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At many points throughout our life we experience anxiety; as a college

student, test anxiety can impacts our academic performance negatively. The
following case scenario demonstrates this concept: Katya who is a freshman in
college experiences anxiety although she spends a lot of time studying. With the
semester ending soon, Katya is under a lot of pressure to do well on her chemistry
test or shell lose her scholarship. The test has her so overwhelmed that she had a
panic attack two days before the exam.
I can relate to Katya because I have faced situations like this, especially
during my LVN program. Although I dedicated a lot of my time to study and review
before any test, I would always question myself before starting the test and I would
create such a stressful situation for myself. Final exams have been the worst for me,
thats when I really feel the pressure. I remember that for my Med-Surgical final
exam I had to get a 95% on my final in order to pass the class; since I had missed a
huge project. I was really stressing out, all I had was that one shot to make it to the
next module of the LVN program. I had such a bad panic attack, there was a
moment where my brain just froze and I couldnt remember anything. I remember I
was trying to count to 10 and do the deep-breathing exercises when one of the
teachers came over and advise me relax and concentrate and that I would be fine. I
was so proud of myself after getting a 100% on my final exam and passing the
class.
What I try to do before taking an exam is setting up a study time where I
review all of my notes and go back to my textbook only if I need to. I always try to
study in a quiet room where I know nothing will distract me, and my phone will
definitely be off or not near me at all. Determining good study habits have
increased my self-efficacy, and I have not had test anxiety like this again. I believe

its normal to stress out a little before any test or any important assignment or
presentation; but we must also learn how to relax in order to have a better chance
of doing a better job. We cant let our emotions take over us, we must learn to
control them.
In order for Katya to avoid having panic attacks, she must first build her
sense of self-efficacy in and out of the classroom. Katya can increase her selfefficacy by exercising, setting goals and accomplishing them through exercise;
anyone can feel better about themselves and about our abilities to execute a better
plan (Katula). Exercise is not only a method to increase self-efficacy, but it is also a
healthy alternative to fight stress (Katula). Katya can answer questions and
participate in discussions in the classroom. Sharing her knowledge with others is
also a good way to build self-efficacy because it builds her self-confidence and selfesteem. Therefore, self-efficacy can be considered as the foundation of a good
academic performance.
After Katya increases her self-efficacy, she needs to learn good study
habits. The learning deficit model, which explains the negative effects of test
anxiety on academic performance, proposes that it is the students ineffective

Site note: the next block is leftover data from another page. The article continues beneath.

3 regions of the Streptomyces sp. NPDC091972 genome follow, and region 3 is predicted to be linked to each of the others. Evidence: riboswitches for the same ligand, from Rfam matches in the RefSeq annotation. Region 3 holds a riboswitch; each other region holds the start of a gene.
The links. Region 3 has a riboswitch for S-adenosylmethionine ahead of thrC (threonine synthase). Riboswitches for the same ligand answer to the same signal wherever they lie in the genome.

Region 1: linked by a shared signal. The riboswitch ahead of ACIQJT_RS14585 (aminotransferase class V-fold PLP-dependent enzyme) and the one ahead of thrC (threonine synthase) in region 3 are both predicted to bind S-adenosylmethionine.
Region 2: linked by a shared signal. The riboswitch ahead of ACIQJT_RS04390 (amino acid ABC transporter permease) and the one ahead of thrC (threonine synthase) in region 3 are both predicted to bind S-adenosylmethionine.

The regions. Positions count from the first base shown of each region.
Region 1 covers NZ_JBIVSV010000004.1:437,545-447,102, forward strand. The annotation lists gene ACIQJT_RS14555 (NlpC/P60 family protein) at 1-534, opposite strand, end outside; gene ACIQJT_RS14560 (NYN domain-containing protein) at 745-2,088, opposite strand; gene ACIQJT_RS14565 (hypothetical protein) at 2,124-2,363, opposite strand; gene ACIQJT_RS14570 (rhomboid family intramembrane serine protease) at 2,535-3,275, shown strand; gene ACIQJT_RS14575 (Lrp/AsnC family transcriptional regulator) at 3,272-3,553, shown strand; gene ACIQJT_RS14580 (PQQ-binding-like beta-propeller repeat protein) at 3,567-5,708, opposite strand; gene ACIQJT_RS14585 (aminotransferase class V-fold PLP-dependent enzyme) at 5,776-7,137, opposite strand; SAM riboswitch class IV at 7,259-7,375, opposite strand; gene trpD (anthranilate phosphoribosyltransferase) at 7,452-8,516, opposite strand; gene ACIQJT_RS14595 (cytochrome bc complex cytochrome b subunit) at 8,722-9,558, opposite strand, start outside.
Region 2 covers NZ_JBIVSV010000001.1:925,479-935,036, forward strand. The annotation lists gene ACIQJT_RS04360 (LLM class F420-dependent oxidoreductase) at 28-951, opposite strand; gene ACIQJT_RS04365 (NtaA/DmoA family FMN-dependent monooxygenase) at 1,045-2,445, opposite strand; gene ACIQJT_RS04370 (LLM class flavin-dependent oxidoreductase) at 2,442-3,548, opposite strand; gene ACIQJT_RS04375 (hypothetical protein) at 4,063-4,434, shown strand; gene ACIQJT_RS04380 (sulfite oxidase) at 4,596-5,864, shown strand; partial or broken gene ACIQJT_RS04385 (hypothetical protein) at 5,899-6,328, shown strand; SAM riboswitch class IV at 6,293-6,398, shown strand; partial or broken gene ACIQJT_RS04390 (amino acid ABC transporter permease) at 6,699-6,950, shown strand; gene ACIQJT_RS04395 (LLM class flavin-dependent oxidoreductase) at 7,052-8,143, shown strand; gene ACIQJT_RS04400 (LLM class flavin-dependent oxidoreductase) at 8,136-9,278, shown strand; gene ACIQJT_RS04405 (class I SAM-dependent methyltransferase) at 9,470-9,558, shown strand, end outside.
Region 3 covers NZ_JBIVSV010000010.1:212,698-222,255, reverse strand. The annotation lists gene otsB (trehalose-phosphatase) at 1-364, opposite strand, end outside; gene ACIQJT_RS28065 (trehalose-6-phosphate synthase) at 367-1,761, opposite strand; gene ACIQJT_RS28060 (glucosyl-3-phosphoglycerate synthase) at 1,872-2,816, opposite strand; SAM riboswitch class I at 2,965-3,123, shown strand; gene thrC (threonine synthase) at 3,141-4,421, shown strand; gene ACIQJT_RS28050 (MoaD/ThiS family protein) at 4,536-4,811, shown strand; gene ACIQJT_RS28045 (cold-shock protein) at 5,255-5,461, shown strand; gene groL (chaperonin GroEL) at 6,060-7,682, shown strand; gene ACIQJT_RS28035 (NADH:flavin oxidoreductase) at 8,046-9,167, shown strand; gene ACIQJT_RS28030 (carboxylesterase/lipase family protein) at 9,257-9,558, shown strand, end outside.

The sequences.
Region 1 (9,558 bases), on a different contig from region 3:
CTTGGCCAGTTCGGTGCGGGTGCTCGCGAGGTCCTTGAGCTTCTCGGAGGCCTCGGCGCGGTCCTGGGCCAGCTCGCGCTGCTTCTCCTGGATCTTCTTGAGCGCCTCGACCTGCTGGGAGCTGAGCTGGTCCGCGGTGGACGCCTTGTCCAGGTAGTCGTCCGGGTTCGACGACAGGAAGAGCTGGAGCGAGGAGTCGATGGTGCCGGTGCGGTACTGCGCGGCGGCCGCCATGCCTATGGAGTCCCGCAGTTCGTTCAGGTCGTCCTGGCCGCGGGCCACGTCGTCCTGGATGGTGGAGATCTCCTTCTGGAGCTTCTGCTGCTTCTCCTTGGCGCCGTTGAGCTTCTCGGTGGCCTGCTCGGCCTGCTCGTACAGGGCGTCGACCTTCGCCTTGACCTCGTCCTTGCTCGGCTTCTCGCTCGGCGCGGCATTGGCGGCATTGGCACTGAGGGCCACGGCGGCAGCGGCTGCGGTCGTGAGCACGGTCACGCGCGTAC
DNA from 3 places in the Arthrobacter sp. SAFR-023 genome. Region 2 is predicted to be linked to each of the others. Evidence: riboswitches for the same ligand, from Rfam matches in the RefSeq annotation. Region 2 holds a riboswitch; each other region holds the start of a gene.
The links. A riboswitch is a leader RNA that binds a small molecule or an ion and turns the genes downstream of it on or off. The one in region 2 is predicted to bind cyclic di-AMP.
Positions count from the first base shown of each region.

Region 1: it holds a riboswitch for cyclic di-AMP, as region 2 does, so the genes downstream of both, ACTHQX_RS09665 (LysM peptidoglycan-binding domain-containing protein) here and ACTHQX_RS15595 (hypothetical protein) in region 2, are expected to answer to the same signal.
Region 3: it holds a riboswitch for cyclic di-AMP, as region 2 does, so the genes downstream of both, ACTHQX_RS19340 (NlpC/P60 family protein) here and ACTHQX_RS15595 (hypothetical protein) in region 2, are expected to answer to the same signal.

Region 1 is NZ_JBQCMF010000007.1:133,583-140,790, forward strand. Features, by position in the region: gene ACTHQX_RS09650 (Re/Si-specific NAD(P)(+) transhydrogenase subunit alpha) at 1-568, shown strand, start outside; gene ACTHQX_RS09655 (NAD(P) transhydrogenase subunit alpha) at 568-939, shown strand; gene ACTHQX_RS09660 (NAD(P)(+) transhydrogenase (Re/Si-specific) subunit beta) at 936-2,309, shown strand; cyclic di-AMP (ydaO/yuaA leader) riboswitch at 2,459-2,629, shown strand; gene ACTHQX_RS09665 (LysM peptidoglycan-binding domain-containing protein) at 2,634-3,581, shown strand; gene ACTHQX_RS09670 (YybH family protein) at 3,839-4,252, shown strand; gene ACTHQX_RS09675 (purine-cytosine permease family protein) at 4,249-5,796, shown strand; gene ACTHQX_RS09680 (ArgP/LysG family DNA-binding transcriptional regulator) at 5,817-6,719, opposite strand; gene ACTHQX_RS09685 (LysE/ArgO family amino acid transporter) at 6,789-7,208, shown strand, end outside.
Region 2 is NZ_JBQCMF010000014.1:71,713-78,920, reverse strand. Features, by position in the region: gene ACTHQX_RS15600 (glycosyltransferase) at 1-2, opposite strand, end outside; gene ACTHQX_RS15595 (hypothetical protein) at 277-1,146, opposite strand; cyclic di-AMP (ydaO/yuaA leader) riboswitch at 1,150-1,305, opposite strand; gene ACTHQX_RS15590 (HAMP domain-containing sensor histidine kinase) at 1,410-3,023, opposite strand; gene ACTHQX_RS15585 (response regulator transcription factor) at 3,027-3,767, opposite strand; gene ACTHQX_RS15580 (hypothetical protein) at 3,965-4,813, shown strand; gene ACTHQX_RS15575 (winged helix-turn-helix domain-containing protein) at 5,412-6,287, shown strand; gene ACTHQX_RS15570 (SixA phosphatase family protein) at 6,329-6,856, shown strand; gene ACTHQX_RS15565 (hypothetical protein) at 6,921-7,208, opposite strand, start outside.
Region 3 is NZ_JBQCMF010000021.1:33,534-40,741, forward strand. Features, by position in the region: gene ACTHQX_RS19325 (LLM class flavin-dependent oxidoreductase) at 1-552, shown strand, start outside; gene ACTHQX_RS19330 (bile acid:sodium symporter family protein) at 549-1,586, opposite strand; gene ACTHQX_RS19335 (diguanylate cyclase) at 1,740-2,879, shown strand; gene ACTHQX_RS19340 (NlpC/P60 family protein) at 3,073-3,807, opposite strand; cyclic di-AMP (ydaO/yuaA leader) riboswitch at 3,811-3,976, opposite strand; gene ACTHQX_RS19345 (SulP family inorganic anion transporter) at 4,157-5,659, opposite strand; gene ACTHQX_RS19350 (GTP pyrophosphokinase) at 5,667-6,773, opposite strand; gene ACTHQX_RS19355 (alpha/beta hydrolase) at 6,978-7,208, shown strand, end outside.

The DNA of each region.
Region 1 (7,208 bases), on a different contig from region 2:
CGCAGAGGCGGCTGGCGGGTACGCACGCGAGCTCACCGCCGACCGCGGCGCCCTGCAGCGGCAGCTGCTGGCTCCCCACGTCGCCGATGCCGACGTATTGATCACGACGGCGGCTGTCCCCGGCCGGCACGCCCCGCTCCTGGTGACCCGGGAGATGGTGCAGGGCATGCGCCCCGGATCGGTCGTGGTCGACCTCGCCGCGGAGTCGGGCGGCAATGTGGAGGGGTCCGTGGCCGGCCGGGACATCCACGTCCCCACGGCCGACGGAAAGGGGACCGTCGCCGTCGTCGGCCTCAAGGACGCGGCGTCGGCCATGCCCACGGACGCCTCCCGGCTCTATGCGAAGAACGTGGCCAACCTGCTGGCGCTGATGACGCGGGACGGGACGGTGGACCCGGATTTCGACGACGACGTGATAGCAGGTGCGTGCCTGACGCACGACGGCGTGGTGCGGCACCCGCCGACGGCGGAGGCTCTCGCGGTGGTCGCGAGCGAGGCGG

study habits during preparation for a test that causes them to be anxious and
affects performance on the test (Sansgiry). Good study habits involve goal setting
and time management. Instead of cramming at the last minute, Katya could give
herself more time by having a planner and setting goals for how much studying she
should be doing a day. This method is useful for not only school, but for her work
and personal life. Katya should have also talked to her professor earlier on about
her grades and what she could have done in order to improve them before waiting

until the end of the semester. Professors can suggest better study habits and
provide feedback on their students approach towards learning the class material.
From a health prospective, Katya should surround herself with positive
people and avoid negative, stressful environments in order to help decrease her
anxiety. The kind of people we surround ourselves with can influence our attitude
and behaviors towards others and ourselves, which can either increase or decrease
our confidence, self-efficacy, self-esteem, and overall way of thinking. Katya can
also try yoga to decrease anxiety and increase optimism. Yoga has been found to
tame the stress response by improving moods and reducing the heart rate,
lowering blood pressure, and easing respiration (Yoga for anxiety and depression).
Like exercise, yoga would allow Katya to decrease her stress and focus her attention
on positive energy.
If I were in Katyas shoes, I would seek professional help. Most schools
provide psychological services, where students can talk to psychologists and
counselors about their stress, life problems, and school-related concerns at little or
no cost. Katya needs someone who can give her professional advice on how to
cope with stress and boost her confidence to study hard and perform the best she
possibly can on her exams. There are many ways in which Katya could have
prevented herself from having an anxiety attack before her exam. Proper
management of time, realistic and specific goal setting, good study habits,
increased self-efficacy, and seeking professional help are all ways to aid Katya in
avoiding test anxiety and stress and in becoming a better student.

References:
Katula, J. E. (1999). Exercise Intensity and Self-Efficacy Effects on Anxiety Reduction
in Healthy, Older Adults. Journal Of Behavioral Medicine, 22(3), 233.
Sansgiry, S. S., & Sail, K. (2006). Effect of Students Perceptions of Course Load on
Test Anxiety. American Journal of Pharmaceutical Education, 70(2), 26.
Yoga for anxiety and depression. (2009). Harvard Mental Health Letter, 25(10), 4-5.